Introduction: Development of specific biomarkers aiding early diagnosis of heart failure is an ongoing challenge. Biomarkers commonly used in clinical routine usually act as readouts of an already existing acute condition rather than disease initiation. Functional decline of cardiac muscle is greatly aggravated by increased oxidative stress and damage of proteins. Oxidative post-translational modifications occur already at early stages of tissue damage and are thus regarded as potential up-coming disease markers. Areas covered: Clinical practice regarding commonly used biomarkers for heart disease is briefly summarized. The types of oxidative post-translational modification in cardiac pathologies are discussed with a special focus on available quantitative techniques and characteristics of individual modifications with regard to their stability and analytical accessibility. As irreversible oxidative modifications trigger protein degradation pathways or cause protein aggregation, both influencing biomarker abundance, a chapter is dedicated to their regulation in the heart.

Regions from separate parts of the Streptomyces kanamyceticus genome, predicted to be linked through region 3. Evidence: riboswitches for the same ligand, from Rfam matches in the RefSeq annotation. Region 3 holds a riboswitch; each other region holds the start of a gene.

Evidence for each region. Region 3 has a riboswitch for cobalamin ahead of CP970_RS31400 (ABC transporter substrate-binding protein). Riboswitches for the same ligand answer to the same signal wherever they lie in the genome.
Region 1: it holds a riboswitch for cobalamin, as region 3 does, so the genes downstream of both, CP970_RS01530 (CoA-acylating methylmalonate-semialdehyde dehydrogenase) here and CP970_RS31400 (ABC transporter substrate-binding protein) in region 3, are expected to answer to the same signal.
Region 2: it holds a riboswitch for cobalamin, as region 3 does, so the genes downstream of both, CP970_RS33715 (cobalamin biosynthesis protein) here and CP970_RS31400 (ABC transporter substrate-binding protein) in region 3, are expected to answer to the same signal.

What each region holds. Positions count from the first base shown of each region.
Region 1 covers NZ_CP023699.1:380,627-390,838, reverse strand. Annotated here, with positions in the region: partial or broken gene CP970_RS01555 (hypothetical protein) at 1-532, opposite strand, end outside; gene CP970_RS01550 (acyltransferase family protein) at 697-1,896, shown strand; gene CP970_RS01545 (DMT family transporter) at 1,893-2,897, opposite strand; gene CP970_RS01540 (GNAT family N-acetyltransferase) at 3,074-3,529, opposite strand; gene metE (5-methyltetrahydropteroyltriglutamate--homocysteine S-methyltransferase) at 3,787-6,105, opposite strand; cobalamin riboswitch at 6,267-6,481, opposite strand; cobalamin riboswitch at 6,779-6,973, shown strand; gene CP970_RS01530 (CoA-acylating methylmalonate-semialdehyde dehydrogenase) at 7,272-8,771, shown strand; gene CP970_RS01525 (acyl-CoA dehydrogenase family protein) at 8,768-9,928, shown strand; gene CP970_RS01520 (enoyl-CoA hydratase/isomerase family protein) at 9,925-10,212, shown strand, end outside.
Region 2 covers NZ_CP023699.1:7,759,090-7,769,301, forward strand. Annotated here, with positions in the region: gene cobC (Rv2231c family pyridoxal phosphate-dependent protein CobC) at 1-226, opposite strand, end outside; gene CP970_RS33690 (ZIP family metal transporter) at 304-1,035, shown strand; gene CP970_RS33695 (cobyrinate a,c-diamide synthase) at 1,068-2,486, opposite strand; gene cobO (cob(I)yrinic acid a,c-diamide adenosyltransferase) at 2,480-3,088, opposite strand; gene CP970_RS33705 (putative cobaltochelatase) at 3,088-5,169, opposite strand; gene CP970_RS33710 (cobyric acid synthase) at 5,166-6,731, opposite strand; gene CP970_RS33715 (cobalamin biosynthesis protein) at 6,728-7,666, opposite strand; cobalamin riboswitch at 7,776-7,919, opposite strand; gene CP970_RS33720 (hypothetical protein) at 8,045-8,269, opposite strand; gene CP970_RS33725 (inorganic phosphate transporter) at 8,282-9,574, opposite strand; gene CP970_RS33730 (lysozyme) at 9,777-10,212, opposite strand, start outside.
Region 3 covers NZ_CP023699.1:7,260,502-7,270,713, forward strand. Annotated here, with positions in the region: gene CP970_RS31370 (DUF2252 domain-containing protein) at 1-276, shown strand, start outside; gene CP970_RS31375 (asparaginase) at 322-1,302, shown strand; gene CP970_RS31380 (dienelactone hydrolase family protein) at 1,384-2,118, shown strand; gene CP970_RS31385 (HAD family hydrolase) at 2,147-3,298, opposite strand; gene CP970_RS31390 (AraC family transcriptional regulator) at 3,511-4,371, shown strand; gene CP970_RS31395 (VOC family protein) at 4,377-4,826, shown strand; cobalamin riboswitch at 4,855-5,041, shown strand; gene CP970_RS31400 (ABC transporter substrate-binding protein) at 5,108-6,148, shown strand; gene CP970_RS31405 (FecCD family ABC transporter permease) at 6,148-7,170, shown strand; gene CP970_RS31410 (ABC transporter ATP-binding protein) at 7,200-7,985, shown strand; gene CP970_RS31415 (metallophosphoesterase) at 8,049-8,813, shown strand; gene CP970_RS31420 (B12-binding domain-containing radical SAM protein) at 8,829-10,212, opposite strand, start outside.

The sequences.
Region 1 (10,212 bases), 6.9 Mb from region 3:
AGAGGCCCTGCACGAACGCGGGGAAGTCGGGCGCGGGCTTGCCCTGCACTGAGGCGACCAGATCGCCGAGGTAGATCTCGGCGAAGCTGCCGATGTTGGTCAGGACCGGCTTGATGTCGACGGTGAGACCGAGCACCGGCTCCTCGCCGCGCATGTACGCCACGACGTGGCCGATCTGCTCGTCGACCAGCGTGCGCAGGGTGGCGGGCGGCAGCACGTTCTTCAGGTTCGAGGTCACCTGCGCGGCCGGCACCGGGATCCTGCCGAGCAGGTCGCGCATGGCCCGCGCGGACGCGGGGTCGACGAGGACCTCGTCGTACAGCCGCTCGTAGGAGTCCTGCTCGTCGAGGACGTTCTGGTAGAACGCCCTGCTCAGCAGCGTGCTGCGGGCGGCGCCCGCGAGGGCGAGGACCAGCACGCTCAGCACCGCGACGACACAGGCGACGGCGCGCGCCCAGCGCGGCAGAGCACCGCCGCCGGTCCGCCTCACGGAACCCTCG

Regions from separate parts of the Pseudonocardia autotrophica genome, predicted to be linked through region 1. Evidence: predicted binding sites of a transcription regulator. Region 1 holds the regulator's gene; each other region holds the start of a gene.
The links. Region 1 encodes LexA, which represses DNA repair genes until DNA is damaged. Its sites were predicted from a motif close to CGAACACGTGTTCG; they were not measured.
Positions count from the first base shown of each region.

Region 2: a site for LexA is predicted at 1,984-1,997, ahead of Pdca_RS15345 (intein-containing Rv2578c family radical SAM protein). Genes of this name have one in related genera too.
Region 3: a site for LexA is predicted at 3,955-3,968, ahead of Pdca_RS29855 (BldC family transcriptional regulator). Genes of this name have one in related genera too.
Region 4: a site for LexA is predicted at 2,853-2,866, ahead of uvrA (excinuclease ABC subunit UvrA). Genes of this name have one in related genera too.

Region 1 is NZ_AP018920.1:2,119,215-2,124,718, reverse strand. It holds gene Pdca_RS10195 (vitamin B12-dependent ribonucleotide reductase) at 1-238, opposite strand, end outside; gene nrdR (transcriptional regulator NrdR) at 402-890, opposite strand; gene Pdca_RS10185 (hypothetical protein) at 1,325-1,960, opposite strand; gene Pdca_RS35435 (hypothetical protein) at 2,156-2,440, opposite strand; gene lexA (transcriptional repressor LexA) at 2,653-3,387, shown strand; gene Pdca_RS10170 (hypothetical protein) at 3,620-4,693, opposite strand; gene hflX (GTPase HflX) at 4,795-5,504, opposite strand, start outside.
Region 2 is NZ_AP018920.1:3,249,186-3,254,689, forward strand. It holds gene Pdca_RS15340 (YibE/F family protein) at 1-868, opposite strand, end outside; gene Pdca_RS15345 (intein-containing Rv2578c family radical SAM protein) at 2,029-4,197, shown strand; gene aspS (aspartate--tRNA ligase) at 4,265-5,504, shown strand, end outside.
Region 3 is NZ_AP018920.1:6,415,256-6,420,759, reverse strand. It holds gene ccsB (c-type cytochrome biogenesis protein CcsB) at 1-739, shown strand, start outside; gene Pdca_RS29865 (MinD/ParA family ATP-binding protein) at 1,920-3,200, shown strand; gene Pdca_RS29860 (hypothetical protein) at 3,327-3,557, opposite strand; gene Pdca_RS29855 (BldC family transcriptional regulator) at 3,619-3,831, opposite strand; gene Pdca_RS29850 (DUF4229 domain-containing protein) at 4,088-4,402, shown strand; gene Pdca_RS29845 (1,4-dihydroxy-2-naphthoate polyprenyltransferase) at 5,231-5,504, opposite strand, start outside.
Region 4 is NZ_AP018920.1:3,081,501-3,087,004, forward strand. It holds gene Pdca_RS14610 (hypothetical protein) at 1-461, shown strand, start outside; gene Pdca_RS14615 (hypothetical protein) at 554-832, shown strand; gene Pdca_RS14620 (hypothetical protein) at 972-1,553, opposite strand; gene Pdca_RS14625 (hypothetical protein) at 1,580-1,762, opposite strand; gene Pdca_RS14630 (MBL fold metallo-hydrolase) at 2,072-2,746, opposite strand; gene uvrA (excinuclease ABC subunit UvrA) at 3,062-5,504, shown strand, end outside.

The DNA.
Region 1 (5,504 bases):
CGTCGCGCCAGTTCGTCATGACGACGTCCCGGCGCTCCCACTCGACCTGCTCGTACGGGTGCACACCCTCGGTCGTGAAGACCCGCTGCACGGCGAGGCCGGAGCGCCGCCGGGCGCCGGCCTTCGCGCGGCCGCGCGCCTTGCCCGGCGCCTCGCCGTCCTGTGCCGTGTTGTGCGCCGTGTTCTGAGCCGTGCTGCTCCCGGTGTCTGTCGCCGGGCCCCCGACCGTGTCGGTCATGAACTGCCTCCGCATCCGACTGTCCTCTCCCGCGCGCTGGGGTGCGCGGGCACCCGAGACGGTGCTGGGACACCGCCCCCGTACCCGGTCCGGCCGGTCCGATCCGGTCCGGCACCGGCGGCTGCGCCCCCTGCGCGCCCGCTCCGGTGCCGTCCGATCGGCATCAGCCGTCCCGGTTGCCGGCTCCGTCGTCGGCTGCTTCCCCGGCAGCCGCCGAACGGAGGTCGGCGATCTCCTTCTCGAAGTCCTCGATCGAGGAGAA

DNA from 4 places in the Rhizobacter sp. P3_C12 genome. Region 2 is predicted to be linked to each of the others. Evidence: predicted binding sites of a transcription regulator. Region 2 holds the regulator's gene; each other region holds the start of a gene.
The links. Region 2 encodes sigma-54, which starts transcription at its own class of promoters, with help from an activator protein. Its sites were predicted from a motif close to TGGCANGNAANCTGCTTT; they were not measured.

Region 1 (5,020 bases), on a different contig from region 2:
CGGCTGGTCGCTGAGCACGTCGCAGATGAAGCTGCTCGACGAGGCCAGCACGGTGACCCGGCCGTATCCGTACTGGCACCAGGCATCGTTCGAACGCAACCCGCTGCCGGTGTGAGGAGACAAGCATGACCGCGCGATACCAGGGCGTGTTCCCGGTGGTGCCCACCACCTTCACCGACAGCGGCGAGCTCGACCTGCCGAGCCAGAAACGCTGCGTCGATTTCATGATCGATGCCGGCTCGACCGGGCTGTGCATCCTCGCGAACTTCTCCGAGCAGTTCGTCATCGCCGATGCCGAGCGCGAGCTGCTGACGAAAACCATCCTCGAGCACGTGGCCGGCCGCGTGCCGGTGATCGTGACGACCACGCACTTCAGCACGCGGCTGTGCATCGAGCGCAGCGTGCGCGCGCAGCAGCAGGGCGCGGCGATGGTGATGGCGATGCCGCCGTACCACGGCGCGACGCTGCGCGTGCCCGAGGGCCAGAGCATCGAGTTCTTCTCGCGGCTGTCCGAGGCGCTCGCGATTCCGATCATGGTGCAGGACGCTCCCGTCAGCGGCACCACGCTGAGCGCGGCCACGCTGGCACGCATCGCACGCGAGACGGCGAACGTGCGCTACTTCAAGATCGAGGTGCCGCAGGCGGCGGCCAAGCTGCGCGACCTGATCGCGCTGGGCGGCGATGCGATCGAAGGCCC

Keywords: Heart failure; oxidative stress; post-translational modifications; protein aggregation; protein degradation.